Original published at RT
For the first time in history, all three branches of the American government are complicit in violating the Fourth Amendment of the US Constitution by facilitating illegal surveillance, Ray McGovern, a former CIA officer, told RT.
The persecution-induced suicide of online activist Aaron Swartz, the sentencing of US Army whistleblower Chelsea Manning and the Edward Snowden asylum saga have all made 2013 the year that saw a clampdown on whistleblowers. Yet the US government's efforts to stifle this kind of activity will hardly stop the new tech-savvy generation from leaking sensitive data, McGovern believes, describing whistleblowing as "unstoppable."
The former CIA officer says the NSA has been dubbed "No Such Amendment" for its bulk surveillance, which is in violation of the US Constitution, particularly its Fourth Amendment prohibiting groundless and warrantless searches and seizures.
RT: Do you think in the future the work of whistleblowers will be discouraged from all that we've seen this year, the clampdown on whistleblowers throughout the globe?
RT: Talking about Aaron Swartz, will there be a future for guys like him, computer whiz activists?
RM: Yes. You know General Hayden, who actually is the first one to let himself be suborned by Dick Cheney and George Bush into violating our Constitution. Now it may appear quaint to people on the outside of the US, but this Constitution of the US is a sacred document. It has a fourth amendment and that Fourth Amendment [spells out] the right of the people to be secure. OK, secure from "searches and seizures, shall not be violated, and no warrants shall issue, except upon probable cause," describing the things to be seized or the person to be seized, looked at. Now that constitution, that amendment has been violated to the point where wags friends of mine have called the NSA, "No Such Amendment." It used to be "No Such Agency," now it is "No Such Amendment" and Hayden himself before the national press club denied that probable cause is in the Fourth Amendment. It is right here, I can read it to you, if you wish.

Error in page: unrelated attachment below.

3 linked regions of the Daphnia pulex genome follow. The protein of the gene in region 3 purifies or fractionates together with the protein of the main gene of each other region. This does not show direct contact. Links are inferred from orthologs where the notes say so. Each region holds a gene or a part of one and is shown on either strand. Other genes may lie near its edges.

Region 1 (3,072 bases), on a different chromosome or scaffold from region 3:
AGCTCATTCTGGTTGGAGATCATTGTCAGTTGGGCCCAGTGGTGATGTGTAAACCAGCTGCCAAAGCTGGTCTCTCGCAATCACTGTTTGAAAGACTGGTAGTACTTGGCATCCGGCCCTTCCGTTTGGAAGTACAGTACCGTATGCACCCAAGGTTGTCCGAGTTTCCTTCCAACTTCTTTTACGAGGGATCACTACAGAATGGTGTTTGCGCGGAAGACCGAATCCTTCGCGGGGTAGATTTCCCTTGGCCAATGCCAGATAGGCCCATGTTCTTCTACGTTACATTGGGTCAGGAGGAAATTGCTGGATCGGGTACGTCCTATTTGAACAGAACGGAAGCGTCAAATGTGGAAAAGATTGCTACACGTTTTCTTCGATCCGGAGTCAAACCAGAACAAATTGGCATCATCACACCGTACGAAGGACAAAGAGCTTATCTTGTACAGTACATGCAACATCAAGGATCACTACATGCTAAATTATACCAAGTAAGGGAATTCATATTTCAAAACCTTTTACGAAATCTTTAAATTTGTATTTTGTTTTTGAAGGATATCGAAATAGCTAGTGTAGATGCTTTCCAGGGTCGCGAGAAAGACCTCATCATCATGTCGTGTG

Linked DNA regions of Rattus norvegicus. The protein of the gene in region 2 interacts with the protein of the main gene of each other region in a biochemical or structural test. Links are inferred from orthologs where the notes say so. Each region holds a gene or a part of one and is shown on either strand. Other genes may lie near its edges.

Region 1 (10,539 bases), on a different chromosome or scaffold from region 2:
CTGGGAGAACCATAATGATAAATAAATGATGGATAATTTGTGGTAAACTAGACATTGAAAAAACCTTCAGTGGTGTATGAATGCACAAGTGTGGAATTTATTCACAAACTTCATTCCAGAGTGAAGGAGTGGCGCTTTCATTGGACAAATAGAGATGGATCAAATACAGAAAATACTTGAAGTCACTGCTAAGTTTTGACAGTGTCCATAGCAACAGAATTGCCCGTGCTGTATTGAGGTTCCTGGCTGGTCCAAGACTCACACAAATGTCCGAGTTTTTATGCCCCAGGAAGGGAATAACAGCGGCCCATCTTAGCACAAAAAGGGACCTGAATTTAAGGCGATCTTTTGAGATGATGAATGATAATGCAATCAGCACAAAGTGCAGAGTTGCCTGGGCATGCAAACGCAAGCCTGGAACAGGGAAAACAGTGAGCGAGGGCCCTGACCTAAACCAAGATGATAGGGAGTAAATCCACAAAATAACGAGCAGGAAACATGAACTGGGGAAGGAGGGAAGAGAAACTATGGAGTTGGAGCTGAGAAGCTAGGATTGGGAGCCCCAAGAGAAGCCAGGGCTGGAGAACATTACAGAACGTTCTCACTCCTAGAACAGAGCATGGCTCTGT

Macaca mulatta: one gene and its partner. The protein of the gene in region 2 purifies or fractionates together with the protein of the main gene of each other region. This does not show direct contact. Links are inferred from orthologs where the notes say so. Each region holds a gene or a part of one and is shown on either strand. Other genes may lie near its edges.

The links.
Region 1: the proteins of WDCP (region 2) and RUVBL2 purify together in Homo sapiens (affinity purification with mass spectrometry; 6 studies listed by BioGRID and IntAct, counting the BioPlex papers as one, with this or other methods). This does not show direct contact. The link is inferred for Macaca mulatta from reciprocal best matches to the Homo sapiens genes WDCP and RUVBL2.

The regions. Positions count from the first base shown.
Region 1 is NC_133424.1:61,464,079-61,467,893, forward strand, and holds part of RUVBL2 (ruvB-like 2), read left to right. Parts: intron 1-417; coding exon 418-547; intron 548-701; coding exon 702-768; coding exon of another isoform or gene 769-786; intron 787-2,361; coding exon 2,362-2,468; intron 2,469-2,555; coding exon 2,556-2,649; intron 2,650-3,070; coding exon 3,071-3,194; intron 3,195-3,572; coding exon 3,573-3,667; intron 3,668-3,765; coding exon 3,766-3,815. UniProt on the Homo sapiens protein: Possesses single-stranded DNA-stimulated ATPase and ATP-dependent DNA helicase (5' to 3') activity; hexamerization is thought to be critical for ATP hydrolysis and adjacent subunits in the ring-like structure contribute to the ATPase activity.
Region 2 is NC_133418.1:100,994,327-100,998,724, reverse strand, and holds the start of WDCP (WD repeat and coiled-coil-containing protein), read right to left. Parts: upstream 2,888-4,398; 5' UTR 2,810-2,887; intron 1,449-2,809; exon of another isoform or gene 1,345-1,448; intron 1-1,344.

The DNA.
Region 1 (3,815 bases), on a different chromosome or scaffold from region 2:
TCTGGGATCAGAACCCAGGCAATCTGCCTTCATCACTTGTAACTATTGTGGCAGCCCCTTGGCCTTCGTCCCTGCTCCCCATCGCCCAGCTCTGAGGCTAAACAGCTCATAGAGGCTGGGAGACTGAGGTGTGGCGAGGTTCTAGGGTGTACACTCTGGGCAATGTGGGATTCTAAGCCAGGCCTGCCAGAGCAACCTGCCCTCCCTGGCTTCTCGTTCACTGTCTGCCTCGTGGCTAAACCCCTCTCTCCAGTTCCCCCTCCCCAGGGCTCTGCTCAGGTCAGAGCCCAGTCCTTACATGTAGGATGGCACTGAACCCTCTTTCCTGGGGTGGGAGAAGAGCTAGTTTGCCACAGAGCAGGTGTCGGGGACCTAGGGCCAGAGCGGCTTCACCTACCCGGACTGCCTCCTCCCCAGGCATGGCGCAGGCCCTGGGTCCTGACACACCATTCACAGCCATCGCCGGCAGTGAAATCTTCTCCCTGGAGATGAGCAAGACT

RT: But ultimately, will Snowden's revelations change anything? Is it going to change the NSA or the way the people approach trying to protect their privacy?
RM: That is a big question. For the first time in my professional life, we have a situation where not only the executive and the Congress, but huge parts of our judicial system, the three branches of our government, are all complicit in either winking at, or endorsing, or letting pass these gross violations of our Constitution. Now the cat is out of the bag. One judge has said this is almost Orwellian, and you know what Orwell stands for. It is almost Orwellian and it is crass violation of this Constitution.
Well, another judge says, "Well, it may be not so bad." So it is going to play out in the courts, but before that could happen, because it will take many years, it's going to get done in Congress. And the person who is responsible for the Patriot Act, Jim Sensenbrenner from Wisconsin, he is in high dudgeon. He is as angry as can be. He said, I never intended the Patriot Act to be interpreted in such a way, by secret interpretation, to allow bulk collection of everything we type, everything we listen to, everything we communicate. It's gotten out of hand and now we'll see if the President of the US has enough courage to enforce the Constitution that he, like I and like millions of others Americans swore a solemn oath to support and defend against all enemies, foreign and domestic.